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Effect of Temperature on Symptom Expression and Reliability of Banana Streak Badnavirus Detection in Naturally Infected Plantain and Banana (Musa spp.)

January 1998 , Volume 82 , Number  1
Pages  16 - 21

G. Dahal , J. d'A. Hughes , and G. Thottappilly , International Institute of Tropical Agriculture (IITA), Oyo Road, PMB 5320, Ibadan, Nigeria; International mailing address: IITA, c/o L. W. Lambourn & Co., Carolyn House, 26 Dingwall Road, Croydon CR9 3EE, UK ; and B. E. L. Lockhart , Department of Plant Pathology, University of Minnesota, St. Paul 55108

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Accepted for publication: 22 September 1997.

The effect of temperature on symptom expression and detection of banana streak badnavirus (BSV) by immunosorbent electronmicroscopy (ISEM) and enzyme-linked immunosorbent assay of 12 in vitro-propagated plantain hybrids (genome AAB × AA), 3 ABB cooking banana, and 3 AAB plantain landraces was studied. Experiments were done for 2 years under two temperature regimes, 28 to 35°C in a screenhouse and 22°C in a temperature-controlled room. Most BSV-infected plants of plantain hybrids expressed symptoms under both conditions. Symptom expression was enhanced when plants were continuously grown at 22°C, but later became indiscernible when plants were continuously grown at 28 to 35°C. Plants grown at 22°C and showing severe symptoms contained significantly higher virus titer than plants grown at 28 to 35°C. When asymptomatic plants with very low virus titer at 28 to 35°C were transferred back to 22°C, there was a significant increase in both symptom severity and concentration of virus (greater than 3 to 5 times) in leaf tissues after 9 months. In contrast, the concentration of virus and symptom severity decreased in plants after transfer from 22°C to 28 to 35°C. Micropropagated plants of AAB plantain landrace cv. Mimi Abue and ABB cooking bananas (cvs. Bluggoe, Cardaba, and Pelipita) did not express visible symptoms under either temperature regime, but BSV was detected by ISEM in 23% of the plants. After 2 years at 22°C, virus was detected in 64% of the plants, but the concentration of virus remained low. Implications of these results on quarantine screening of in vitro plants and virus diagnosis are discussed.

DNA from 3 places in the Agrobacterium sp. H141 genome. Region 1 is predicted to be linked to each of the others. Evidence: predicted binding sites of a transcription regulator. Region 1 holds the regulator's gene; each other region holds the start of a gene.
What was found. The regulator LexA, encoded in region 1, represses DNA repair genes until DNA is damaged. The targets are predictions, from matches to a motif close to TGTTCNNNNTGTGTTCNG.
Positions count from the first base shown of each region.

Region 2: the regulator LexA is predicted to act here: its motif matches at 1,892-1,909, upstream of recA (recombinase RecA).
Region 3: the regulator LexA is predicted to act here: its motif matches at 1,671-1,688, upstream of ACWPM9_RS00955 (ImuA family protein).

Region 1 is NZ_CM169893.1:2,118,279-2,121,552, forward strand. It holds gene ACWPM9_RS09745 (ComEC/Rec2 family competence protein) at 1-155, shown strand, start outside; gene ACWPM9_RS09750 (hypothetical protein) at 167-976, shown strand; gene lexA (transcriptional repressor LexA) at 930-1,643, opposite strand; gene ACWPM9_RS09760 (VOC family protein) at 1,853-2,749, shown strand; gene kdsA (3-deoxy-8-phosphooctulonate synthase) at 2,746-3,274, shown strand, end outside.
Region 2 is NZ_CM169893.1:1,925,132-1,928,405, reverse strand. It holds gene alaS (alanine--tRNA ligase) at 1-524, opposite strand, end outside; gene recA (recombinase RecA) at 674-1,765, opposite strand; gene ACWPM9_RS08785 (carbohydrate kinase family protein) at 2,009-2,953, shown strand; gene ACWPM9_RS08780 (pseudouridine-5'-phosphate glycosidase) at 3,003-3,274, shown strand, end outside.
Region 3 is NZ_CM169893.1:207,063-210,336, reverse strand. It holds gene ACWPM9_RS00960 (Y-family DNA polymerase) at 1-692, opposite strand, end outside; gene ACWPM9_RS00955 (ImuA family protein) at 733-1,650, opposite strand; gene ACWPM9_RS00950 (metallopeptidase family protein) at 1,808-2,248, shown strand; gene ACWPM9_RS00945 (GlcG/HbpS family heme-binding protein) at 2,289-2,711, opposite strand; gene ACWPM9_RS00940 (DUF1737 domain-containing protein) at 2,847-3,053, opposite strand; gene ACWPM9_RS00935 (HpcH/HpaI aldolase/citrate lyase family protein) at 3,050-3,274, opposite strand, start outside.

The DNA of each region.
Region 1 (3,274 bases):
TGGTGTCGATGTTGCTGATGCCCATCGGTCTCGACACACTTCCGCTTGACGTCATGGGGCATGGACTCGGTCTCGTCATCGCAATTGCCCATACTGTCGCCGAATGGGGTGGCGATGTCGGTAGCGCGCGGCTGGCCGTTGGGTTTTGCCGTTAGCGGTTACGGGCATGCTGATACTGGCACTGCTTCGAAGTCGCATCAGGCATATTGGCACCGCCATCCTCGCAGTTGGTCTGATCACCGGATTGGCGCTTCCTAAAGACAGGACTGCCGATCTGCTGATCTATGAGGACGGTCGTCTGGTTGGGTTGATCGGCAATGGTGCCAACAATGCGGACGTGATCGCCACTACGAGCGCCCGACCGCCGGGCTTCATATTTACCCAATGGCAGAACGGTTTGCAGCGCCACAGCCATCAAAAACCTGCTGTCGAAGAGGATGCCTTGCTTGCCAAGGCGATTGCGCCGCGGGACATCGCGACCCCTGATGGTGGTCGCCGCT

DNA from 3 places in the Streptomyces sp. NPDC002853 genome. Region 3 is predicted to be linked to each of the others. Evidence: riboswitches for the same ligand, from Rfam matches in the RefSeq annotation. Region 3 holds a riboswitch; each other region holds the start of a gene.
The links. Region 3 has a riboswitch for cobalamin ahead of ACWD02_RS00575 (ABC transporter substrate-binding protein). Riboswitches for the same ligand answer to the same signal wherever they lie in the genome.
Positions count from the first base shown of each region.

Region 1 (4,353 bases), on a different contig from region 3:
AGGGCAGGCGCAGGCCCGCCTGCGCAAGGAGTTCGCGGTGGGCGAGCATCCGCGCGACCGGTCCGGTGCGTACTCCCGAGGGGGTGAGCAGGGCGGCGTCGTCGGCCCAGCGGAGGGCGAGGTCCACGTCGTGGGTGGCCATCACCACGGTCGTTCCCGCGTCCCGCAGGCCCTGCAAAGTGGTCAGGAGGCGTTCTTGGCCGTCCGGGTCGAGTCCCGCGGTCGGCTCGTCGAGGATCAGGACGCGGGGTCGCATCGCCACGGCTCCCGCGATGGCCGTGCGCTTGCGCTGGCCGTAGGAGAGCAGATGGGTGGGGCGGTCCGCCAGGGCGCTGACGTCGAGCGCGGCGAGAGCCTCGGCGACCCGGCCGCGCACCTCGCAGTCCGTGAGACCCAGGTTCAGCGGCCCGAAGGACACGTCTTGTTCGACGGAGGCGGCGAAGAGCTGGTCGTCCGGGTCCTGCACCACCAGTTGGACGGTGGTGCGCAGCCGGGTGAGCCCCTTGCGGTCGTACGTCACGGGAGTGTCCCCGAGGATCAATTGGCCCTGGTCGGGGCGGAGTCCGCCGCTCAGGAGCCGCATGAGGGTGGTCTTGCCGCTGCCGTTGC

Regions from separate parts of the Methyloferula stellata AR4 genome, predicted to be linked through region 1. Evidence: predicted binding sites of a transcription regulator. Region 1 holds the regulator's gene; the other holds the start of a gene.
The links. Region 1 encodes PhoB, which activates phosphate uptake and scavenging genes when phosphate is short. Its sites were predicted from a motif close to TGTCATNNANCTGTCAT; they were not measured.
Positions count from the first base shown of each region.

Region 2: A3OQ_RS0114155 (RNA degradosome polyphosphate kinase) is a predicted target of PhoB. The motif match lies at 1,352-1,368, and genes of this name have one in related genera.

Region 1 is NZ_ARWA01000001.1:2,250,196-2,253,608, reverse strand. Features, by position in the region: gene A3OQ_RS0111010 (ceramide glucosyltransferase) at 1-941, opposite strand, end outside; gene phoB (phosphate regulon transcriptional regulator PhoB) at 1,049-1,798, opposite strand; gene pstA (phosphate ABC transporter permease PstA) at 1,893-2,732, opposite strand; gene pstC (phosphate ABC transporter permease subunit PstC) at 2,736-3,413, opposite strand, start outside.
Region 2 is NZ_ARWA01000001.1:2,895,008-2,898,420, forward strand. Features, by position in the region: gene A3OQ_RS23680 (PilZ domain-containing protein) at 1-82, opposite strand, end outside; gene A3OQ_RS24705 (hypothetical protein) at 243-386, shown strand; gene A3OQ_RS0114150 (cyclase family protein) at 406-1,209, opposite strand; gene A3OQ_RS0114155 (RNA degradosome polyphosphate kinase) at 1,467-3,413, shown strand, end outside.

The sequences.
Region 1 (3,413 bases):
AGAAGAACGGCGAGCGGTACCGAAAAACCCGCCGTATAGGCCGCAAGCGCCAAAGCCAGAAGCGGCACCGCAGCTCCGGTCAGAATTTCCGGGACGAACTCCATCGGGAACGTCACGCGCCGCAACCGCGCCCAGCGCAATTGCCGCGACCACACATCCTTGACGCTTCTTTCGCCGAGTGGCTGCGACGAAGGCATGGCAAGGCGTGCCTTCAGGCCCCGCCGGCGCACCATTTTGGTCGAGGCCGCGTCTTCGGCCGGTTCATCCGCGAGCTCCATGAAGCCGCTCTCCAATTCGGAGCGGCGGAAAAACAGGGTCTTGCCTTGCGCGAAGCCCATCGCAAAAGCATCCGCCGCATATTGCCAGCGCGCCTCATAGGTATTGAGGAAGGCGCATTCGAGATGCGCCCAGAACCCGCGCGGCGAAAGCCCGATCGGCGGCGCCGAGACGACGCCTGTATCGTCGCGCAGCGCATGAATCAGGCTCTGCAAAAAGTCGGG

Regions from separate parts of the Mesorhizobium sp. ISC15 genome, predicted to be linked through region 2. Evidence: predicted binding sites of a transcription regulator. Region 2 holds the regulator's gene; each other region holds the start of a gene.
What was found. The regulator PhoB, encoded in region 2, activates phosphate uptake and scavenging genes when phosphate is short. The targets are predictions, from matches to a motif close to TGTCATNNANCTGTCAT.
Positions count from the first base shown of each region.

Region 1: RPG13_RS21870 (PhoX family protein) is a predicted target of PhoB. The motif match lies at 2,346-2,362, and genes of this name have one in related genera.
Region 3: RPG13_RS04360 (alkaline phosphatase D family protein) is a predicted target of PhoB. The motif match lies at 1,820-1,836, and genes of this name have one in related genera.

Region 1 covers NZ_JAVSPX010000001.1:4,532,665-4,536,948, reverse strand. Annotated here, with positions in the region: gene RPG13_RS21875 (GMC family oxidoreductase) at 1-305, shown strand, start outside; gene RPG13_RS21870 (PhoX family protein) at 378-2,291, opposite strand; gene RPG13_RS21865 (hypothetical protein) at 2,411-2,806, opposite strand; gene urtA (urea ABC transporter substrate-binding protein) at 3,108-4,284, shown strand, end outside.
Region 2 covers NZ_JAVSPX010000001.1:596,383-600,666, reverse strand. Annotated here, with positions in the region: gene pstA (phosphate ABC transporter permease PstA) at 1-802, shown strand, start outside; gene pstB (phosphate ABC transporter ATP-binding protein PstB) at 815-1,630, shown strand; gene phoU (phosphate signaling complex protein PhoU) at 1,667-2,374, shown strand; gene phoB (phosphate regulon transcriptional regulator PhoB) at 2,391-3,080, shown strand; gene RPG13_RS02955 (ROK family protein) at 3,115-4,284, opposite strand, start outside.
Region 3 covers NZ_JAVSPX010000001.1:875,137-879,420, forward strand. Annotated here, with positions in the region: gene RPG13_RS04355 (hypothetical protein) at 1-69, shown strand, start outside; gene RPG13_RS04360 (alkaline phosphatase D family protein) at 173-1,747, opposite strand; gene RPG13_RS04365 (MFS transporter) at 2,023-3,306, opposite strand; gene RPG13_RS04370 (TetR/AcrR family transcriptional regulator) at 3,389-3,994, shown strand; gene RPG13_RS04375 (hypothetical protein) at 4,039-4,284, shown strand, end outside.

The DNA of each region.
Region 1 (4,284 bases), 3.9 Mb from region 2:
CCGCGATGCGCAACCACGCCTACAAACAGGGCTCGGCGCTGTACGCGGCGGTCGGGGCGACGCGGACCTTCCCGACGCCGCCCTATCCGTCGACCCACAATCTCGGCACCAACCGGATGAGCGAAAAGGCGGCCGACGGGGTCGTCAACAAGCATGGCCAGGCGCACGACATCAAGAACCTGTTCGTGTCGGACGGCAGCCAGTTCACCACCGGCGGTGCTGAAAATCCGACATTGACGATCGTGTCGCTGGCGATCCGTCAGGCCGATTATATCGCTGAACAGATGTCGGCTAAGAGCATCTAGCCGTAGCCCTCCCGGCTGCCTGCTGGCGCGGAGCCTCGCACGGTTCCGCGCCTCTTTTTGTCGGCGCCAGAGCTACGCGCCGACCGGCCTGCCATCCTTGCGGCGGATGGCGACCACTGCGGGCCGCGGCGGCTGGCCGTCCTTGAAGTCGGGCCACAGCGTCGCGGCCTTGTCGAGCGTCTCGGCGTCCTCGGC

Additional keywords: badnavirus detection, Musa badnavirus, symptomatology

The American Phytopathological Society, 1998